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Thread: Are neutrinos with mass incompatible with SR?

  1. #1
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    Are neutrinos with mass incompatible with SR?

    Another $100 question.

    If neutrinos have a mass, does that make them incompatible with SR? Because if the relativistic mass applies then a neutrinos will emit a strong gravitational field and thus will create "distortions" in the spacetime continuum.


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    philippeb8

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    I don't know what you're trying to say, but Special Relativity isn't important physically, it just provides a way to estimate speeds, energy, momentum, and relative views of time.
    Neutrinos probably have mass, most likely electron neutrinos are a few milli-eV. If they have more than a few eV of kinetic energy, they will travel near the speed of light. What exactly are you thinking will disrupt the space time continuum here?
    Forming opinions as we speak

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    Quote Originally Posted by antoniseb View Post
    I don't know what you're trying to say, but Special Relativity isn't important physically, it just provides a way to estimate speeds, energy, momentum, and relative views of time.
    Neutrinos probably have mass, most likely electron neutrinos are a few milli-eV. If they have more than a few eV of kinetic energy, they will travel near the speed of light. What exactly are you thinking will disrupt the space time continuum here?
    Well given their high speed, their relativistic mass will increase as well and this will create a "gravitational well" around them. I cannot get an estimate because the speed of the neutrinos in the Wiki pages isn't clear.

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    Quote Originally Posted by philippeb8 View Post
    Well given their high speed, their relativistic mass will increase as well and this will create a "gravitational well" around them. I cannot get an estimate because the speed of the neutrinos in the Wiki pages isn't clear.
    "Relativistic mass" does not contribute in a simple way to the gravitation of an object. You need to use GR to calculate what the effect would be and the only answer I have seen is "it's complicated" (but I gather it is probably a very small effect).

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    Quote Originally Posted by Strange View Post
    "Relativistic mass" does not contribute in a simple way to the gravitation of an object. You need to use GR to calculate what the effect would be and the only answer I have seen is "it's complicated" (but I gather it is probably a very small effect).
    Yes but if you create a "beam" of neutrinos then the effect will be multiplied. But if the answer is: "it's complicated" then I understand.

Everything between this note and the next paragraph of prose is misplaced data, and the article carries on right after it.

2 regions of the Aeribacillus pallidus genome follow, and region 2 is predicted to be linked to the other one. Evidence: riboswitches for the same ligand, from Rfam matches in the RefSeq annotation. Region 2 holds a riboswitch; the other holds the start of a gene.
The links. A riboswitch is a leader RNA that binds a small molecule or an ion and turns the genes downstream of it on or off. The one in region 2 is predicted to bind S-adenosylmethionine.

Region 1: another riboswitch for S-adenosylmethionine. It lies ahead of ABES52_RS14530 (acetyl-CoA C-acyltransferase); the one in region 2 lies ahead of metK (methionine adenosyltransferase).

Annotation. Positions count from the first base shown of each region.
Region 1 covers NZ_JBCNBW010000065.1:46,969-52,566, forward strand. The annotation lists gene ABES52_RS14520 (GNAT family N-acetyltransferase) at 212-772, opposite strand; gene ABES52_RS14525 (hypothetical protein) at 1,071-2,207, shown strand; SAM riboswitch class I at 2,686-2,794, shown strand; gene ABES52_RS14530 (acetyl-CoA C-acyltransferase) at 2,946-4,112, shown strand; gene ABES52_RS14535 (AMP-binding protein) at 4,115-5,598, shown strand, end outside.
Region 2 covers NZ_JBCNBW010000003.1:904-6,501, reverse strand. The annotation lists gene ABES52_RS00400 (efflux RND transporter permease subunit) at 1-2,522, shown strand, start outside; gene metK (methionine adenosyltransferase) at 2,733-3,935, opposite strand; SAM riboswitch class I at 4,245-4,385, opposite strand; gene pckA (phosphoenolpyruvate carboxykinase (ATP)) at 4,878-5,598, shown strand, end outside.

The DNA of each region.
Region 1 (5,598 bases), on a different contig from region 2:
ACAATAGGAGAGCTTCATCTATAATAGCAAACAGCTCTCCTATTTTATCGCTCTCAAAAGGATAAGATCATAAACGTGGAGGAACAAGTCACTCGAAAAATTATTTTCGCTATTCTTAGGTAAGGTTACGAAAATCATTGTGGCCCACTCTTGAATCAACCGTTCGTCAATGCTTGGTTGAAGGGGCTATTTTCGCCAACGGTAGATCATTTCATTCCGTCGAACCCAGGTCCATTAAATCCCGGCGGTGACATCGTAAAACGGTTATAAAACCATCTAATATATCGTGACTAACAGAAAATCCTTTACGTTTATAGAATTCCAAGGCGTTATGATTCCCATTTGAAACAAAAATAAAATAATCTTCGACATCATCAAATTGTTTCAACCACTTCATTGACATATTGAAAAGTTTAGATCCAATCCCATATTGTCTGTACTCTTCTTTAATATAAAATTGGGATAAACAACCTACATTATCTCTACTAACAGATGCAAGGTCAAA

Thanks!
    philippeb8

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    Quote Originally Posted by philippeb8 View Post
    But if the answer is: "it's complicated" then I understand.
    That one would go soooo well with publius' remark in my sig
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    No object with mass moving at speeds less than c is incompatible with special relativity which include neutrinos.
    Does relativistic mass have gravity? explains some of the complexity in GR. Even the concept of mass in GR is complicated.

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    Quote Originally Posted by Reality Check View Post
    No object with mass moving at speeds less than c is incompatible with special relativity which include neutrinos.
    Does relativistic mass have gravity? explains some of the complexity in GR. Even the concept of mass in GR is complicated.
    Wow... that is fascinating!

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    Quote Originally Posted by philippeb8 View Post
    Yes but if you create a "beam" of neutrinos then the effect will be multiplied. But if the answer is: "it's complicated" then I understand.
    It's not complicated. Even if gravitation worked that way, their mass is far too small to have noticable gravitational effects. I'm not sure why you expect massive neutrinos to have strong gravitational fields when no other relativistic particles do.

    In electron capture, a proton and electron combine to produce a neutron and an electron neutrino. The total mass-energy of the neutrino is no more than the difference in mass-energy between the neutron and original proton/electron. Its total gravity is no more than a fraction of a percent of that of the particles involved in the reaction that produced it. Sure, we can make neutrino beams with particle accelerators...and the total gravitation of those neutrino beams is a tiny fraction of that of the charged particle beams used to produce the neutrinos, which themselves are dwarfed by the mass of equipment used to generate and accelerate those particles.